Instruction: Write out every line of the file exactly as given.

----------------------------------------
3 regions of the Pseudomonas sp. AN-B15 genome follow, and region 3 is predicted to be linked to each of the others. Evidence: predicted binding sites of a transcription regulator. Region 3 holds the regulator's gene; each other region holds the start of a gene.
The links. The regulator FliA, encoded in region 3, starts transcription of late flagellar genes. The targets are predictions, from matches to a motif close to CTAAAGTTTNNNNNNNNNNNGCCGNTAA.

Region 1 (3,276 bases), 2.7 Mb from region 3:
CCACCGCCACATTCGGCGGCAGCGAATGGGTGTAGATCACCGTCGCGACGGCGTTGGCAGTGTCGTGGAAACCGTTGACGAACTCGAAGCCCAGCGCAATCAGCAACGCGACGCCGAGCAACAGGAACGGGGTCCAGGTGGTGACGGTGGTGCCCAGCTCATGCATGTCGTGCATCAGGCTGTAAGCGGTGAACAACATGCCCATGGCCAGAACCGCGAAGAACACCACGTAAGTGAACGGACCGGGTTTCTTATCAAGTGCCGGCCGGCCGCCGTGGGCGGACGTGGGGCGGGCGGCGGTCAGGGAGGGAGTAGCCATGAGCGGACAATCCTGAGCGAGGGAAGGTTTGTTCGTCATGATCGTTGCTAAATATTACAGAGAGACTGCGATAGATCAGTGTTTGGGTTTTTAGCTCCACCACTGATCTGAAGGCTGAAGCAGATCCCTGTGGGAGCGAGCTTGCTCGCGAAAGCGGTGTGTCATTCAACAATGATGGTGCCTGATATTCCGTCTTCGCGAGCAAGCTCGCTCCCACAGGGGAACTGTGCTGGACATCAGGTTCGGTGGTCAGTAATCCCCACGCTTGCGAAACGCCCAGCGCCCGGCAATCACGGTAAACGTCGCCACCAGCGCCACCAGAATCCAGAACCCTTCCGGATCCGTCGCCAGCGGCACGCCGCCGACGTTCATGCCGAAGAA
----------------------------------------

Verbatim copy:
3 regions of the Pseudomonas sp. AN-B15 genome follow, and region 3 is predicted to be linked to each of the others. Evidence: predicted binding sites of a transcription regulator. Region 3 holds the regulator's gene; each other region holds the start of a gene.
The links. The regulator FliA, encoded in region 3, starts transcription of late flagellar genes. The targets are predictions, from matches to a motif close to CTAAAGTTTNNNNNNNNNNNGCCGNTAA.

Region 1 (3,276 bases), 2.7 Mb from region 3:
CCACCGCCACATTCGGCGGCAGCGAATGGGTGTAGATCACCGTCGCGACGGCGTTGGCAGTGTCGTGGAAACCGTTGACGAACTCGAAGCCCAGCGCAATCAGCAACGCGACGCCGAGCAACAGGAACGGGGTCCAGGTGGTGACGGTGGTGCCCAGCTCATGCATGTCGTGCATCAGGCTGTAAGCGGTGAACAACATGCCCATGGCCAGAACCGCGAAGAACACCACGTAAGTGAACGGACCGGGTTTCTTATCAAGTGCCGGCCGGCCGCCGTGGGCGGACGTGGGGCGGGCGGCGGTCAGGGAGGGAGTAGCCATGAGCGGACAATCCTGAGCGAGGGAAGGTTTGTTCGTCATGATCGTTGCTAAATATTACAGAGAGACTGCGATAGATCAGTGTTTGGGTTTTTAGCTCCACCACTGATCTGAAGGCTGAAGCAGATCCCTGTGGGAGCGAGCTTGCTCGCGAAAGCGGTGTGTCATTCAACAATGATGGTGCCTGATATTCCGTCTTCGCGAGCAAGCTCGCTCCCACAGGGGAACTGTGCTGGACATCAGGTTCGGTGGTCAGTAATCCCCACGCTTGCGAAACGCCCAGCGCCCGGCAATCACGGTAAACGTCGCCACCAGCGCCACCAGAATCCAGAACCCTTCCGGATCCGTCGCCAGCGGCACGCCGCCGACGTTCATGCCGAAGAA